Ever think about some of the stuff that happens in our tanks; you know, things that our fishes endure during captive care? More interestingly, do you ever contemplate if there are any natural analogs to the stuff they go through in our aquariums, and if we are a bit overly concerned about the effects they could cause?
This is the kind of stuff you talk about with fellow fish geeks on cross country flights to conferences and speaking engagements; I've had quite a few, and I'm not ashamed to say that I've had someone pretty cool conversations with fellow fish geeks over the years on these flights...
So think about these tidbits:
You suddenly shut out the lights on your aquarium- I used to get all freaked about this and think that the fish would spas out and go belly up with shock. The reality is that they hardly seem to care, in my experience. Light levels can suddenly decrease in nature, too. For example- a very fast-moving tropical rainstorm with thick, dark clouds. Having spent plenty of time in tropical regions of the world, I can tell you, this happens quite frequently, and the change in ambient lighting conditions happens quickly and is extremely dramatic. Wild fishes seldom seem to go berserk during these events, in my experience.
You add a few gallons of cool "room temperature" water to your 50-gallon aquarium during a water change- Another one that, in many instances, is more of an artifact of our own paranoia, IMHO. Unless you're talking a bout 5 gallons of water in a 10 gallon tank, or something of that proportion, I think the influx of some cool water is not all that problematic. Now, this is based on MY personal experience with the fishes I've kept. I've never, ever had fishes spontaneously go into shock and contract it or some other disease as a result of some small percentage of cool water into a tropical aquarium. In fact, I've seen reactions just the opposite, like Pencifishes spawning later that day (Coincidence? Maybe, but...). As mentioned above, rainstorms inundate the forests where many of the small streams and channels our fishes come from in the wild inhabit. We're talking about many more times the amount of "cool" water than we'd inadvertently dump into a na aquarium during ga water exchange. Fish live. Now, I'm not suggesting to add cold water to your tanks this winter. I'm just saying not to get overly freaked about a small quantity of it being added to your tank.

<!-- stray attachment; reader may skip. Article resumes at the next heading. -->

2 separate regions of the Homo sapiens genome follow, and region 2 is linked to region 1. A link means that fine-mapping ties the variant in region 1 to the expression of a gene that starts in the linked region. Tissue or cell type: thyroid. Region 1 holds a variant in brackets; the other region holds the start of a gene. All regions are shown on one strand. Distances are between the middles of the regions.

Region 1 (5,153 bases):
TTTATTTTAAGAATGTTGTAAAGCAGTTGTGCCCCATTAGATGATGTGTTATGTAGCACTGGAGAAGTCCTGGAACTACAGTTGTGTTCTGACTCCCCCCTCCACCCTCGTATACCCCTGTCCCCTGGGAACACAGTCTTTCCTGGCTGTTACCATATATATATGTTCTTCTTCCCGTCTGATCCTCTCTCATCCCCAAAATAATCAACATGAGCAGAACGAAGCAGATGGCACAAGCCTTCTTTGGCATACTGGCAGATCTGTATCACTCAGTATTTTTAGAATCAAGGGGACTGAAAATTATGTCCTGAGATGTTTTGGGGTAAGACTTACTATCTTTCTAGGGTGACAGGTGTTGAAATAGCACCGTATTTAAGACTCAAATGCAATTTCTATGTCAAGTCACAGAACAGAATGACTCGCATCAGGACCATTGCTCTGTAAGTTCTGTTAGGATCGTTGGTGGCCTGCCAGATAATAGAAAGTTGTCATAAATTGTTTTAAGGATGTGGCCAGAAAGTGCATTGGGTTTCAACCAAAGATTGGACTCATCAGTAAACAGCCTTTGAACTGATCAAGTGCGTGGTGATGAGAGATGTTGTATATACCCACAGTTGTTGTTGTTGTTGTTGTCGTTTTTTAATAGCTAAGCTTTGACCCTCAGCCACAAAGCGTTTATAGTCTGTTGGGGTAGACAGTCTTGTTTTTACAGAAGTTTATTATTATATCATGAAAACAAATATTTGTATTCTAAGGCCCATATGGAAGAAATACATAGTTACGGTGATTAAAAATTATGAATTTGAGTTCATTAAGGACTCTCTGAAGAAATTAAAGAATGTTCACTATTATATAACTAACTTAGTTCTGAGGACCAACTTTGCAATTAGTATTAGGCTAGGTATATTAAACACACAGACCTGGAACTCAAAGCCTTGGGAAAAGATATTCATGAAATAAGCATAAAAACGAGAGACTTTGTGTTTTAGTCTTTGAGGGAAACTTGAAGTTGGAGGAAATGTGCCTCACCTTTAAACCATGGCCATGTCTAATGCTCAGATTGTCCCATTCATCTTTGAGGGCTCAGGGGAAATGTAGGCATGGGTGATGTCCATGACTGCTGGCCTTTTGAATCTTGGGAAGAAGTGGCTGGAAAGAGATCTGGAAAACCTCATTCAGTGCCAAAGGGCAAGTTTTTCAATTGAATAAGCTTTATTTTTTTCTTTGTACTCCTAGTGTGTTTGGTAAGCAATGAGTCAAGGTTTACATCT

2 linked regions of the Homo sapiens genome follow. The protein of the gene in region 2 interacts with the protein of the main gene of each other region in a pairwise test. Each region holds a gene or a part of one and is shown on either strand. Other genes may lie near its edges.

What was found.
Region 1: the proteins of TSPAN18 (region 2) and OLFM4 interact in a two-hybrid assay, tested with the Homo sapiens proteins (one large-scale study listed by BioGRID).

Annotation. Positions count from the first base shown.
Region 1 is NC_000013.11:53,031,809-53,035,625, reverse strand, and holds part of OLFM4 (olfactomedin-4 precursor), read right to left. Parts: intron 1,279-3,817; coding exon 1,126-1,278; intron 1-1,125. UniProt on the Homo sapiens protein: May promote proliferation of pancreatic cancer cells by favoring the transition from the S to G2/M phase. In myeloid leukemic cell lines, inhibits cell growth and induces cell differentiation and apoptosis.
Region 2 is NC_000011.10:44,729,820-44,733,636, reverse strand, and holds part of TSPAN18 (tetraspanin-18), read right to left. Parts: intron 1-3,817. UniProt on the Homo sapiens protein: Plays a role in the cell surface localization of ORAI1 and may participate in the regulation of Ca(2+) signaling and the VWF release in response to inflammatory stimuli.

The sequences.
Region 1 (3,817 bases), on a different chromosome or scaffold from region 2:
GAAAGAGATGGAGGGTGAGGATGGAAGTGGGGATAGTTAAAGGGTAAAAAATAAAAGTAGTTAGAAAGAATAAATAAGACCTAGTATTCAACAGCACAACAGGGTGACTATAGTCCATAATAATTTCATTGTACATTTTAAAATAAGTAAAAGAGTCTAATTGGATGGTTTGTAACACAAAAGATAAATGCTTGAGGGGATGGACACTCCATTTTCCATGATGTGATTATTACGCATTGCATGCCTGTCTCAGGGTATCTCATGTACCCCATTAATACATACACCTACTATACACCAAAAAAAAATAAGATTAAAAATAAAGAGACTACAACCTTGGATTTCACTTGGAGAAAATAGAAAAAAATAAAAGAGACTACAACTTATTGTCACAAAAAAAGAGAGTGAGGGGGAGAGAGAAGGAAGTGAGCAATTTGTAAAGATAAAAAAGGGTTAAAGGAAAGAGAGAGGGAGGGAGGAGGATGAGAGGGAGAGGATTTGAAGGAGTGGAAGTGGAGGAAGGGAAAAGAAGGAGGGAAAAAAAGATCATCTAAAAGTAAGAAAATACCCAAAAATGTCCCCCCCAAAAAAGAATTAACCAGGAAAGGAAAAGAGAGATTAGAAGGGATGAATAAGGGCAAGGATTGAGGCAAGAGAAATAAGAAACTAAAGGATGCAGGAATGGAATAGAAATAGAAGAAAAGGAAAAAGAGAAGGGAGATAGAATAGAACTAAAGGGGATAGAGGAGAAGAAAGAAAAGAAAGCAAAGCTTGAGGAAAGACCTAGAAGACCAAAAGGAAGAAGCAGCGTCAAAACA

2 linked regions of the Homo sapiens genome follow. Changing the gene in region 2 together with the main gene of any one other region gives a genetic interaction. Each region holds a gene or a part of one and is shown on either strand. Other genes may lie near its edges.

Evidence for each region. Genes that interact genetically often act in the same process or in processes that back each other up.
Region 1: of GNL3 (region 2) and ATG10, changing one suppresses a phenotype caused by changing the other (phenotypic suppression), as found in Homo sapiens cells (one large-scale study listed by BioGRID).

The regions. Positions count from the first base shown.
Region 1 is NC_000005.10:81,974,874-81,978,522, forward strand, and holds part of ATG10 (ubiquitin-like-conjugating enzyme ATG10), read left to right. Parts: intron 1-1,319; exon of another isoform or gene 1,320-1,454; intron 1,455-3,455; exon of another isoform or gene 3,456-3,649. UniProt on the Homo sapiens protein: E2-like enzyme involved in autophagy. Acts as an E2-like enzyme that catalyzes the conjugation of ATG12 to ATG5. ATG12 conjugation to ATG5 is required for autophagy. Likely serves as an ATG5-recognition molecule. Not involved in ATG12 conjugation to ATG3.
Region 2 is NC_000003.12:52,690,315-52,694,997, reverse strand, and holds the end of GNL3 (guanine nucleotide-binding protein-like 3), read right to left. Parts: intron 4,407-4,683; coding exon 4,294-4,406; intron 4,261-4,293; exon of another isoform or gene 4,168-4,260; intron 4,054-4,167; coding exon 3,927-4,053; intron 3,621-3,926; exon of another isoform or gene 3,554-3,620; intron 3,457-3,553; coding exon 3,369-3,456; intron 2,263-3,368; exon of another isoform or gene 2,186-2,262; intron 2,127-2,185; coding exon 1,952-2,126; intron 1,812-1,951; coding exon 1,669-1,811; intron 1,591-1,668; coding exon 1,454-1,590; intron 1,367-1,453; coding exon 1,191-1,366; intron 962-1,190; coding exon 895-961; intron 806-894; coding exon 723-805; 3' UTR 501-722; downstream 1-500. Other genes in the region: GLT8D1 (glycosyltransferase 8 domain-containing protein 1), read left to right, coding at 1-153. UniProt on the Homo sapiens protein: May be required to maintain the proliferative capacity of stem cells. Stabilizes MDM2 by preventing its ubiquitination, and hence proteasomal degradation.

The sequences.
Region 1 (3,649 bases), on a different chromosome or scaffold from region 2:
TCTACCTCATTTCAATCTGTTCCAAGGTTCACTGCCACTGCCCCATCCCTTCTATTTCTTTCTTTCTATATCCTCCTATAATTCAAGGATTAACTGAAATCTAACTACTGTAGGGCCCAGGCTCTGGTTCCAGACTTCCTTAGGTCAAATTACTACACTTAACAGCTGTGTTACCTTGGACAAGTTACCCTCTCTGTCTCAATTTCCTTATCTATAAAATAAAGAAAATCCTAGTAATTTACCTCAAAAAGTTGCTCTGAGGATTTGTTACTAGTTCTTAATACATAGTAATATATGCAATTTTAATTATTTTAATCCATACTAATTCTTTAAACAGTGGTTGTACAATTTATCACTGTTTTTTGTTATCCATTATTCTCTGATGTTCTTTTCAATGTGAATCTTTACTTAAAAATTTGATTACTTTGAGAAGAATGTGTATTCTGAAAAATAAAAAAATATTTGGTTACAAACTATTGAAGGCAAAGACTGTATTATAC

You spill an entire feeding's worth of food into the tank at one time, instead of over the course of a half an hour or so. -Beyond the obvious annoyance of wasting food, what's the real harm? Think about it. Some of the food gets eaten quickly by your fish. Some of it gets sucked right into the filter. Some of it lodges into the plants, rocks, and substrate. What to do?You can allow your fishes a day or so to "forage" for the food- kind of what they've been doing for millions of years. You can clean out the filter after a day or two, so you don't have a large quantity of food decomposing in there for the next 3 weeks. You can siphon out the uneaten food from the substrate, plants, and rocks. Or...you could do nothing. I mean, if your tank is so "on the edge" that a few grams of uneaten food will decompose rapidly and "crash" you tank, I submit that there may be other, more pressing concerns to address...
Then there are other concerns that I am a bit amused by...but my cavalier attitude about them is kind of cruel and unwarranted. Like, I really, really, really shouldn't find this funny- but I do: An aquarist is posting on some forum, frantic because of the tannins in that new piece of driftwood staining the water of his/her "nature aquarium" setup: "When will it go away? Is there anything I can do to speed it up?" I mean, I need to be more understanding of the fact that not everyone digs brown water. Not everyone likes what we do. I guess having a company dedicated to the art and "science" of cultivating tinted water makes me that way...LOL But, I DO get it. Really. Just find it amusing for some reason. It's my evil guilty pleasure, okay?
I think many of these concerns are grounded in fact...Perhaps, as I've suggested in the past- fact based on older methodologies, theories, and ideas. I'm not saying to be relaxed in our husbandry, feeding, etc. I am suggesting that we need to adapt a little more calm demeanor about "stuff" that happens.
Easier said than done, right? I'll bet you can come up with dozens more...
Until next time, don't get too freaked. Stay calm. Stay focused.
And Stay Wet.